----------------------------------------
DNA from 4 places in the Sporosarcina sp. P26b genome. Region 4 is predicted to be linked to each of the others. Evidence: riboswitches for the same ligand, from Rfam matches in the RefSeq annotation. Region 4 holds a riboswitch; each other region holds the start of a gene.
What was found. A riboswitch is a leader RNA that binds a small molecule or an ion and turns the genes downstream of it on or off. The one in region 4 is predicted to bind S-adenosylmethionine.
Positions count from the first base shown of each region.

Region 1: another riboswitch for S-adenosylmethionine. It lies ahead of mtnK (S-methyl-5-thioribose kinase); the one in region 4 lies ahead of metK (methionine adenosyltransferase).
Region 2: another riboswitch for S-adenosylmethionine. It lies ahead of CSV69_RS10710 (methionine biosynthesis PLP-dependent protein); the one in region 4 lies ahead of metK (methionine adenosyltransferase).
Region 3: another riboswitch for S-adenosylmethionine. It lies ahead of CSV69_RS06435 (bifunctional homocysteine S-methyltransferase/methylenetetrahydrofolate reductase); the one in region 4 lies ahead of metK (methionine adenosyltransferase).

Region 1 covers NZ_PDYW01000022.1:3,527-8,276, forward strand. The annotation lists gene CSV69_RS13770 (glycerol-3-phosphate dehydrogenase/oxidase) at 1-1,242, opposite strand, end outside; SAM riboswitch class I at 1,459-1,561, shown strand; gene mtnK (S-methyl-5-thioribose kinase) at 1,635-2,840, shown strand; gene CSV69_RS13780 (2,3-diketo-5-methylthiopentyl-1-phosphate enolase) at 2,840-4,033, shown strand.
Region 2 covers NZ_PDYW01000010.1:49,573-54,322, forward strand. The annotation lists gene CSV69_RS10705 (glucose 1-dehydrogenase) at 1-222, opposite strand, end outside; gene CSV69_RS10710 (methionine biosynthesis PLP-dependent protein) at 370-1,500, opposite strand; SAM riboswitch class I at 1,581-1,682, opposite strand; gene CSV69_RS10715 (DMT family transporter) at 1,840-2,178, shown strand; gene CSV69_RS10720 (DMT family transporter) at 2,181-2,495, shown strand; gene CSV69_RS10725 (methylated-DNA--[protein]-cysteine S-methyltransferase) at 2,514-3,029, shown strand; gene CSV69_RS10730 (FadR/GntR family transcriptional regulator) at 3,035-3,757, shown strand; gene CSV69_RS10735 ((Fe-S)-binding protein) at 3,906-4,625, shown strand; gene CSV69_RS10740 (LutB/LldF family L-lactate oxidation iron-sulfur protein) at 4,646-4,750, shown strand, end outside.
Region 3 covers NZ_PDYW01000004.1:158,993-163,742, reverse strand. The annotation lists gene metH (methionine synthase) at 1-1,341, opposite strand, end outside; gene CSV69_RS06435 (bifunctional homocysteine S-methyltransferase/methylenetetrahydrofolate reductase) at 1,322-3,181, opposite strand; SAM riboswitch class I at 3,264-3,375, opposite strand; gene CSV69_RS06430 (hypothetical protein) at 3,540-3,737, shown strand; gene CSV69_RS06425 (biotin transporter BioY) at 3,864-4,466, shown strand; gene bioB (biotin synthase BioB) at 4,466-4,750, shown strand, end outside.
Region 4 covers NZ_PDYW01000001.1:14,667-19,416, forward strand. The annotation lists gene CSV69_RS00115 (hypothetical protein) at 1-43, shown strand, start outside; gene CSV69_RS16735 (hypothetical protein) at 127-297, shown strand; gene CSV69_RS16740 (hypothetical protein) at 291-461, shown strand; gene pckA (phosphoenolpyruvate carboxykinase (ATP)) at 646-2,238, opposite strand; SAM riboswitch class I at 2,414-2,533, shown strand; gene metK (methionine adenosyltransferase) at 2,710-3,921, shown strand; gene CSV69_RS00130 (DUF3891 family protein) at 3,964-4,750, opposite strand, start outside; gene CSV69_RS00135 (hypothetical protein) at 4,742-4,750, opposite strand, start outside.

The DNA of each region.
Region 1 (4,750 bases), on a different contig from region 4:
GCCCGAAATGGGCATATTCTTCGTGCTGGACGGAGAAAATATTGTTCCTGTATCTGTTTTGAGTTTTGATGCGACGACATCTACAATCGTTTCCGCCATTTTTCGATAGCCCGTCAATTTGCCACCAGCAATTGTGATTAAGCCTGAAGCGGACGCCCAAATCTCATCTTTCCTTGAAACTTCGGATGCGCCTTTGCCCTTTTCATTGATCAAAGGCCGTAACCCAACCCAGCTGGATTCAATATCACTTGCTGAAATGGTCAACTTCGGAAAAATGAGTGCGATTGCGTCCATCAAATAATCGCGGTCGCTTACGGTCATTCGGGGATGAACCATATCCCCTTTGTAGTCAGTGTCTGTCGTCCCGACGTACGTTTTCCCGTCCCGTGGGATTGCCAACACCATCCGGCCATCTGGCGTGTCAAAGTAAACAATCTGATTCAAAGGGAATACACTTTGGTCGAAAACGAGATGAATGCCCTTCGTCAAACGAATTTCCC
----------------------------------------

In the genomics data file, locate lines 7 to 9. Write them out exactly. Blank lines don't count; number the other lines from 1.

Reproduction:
Region 1 covers NZ_PDYW01000022.1:3,527-8,276, forward strand. The annotation lists gene CSV69_RS13770 (glycerol-3-phosphate dehydrogenase/oxidase) at 1-1,242, opposite strand, end outside; SAM riboswitch class I at 1,459-1,561, shown strand; gene mtnK (S-methyl-5-thioribose kinase) at 1,635-2,840, shown strand; gene CSV69_RS13780 (2,3-diketo-5-methylthiopentyl-1-phosphate enolase) at 2,840-4,033, shown strand.
Region 2 covers NZ_PDYW01000010.1:49,573-54,322, forward strand. The annotation lists gene CSV69_RS10705 (glucose 1-dehydrogenase) at 1-222, opposite strand, end outside; gene CSV69_RS10710 (methionine biosynthesis PLP-dependent protein) at 370-1,500, opposite strand; SAM riboswitch class I at 1,581-1,682, opposite strand; gene CSV69_RS10715 (DMT family transporter) at 1,840-2,178, shown strand; gene CSV69_RS10720 (DMT family transporter) at 2,181-2,495, shown strand; gene CSV69_RS10725 (methylated-DNA--[protein]-cysteine S-methyltransferase) at 2,514-3,029, shown strand; gene CSV69_RS10730 (FadR/GntR family transcriptional regulator) at 3,035-3,757, shown strand; gene CSV69_RS10735 ((Fe-S)-binding protein) at 3,906-4,625, shown strand; gene CSV69_RS10740 (LutB/LldF family L-lactate oxidation iron-sulfur protein) at 4,646-4,750, shown strand, end outside.
Region 3 covers NZ_PDYW01000004.1:158,993-163,742, reverse strand. The annotation lists gene metH (methionine synthase) at 1-1,341, opposite strand, end outside; gene CSV69_RS06435 (bifunctional homocysteine S-methyltransferase/methylenetetrahydrofolate reductase) at 1,322-3,181, opposite strand; SAM riboswitch class I at 3,264-3,375, opposite strand; gene CSV69_RS06430 (hypothetical protein) at 3,540-3,737, shown strand; gene CSV69_RS06425 (biotin transporter BioY) at 3,864-4,466, shown strand; gene bioB (biotin synthase BioB) at 4,466-4,750, shown strand, end outside.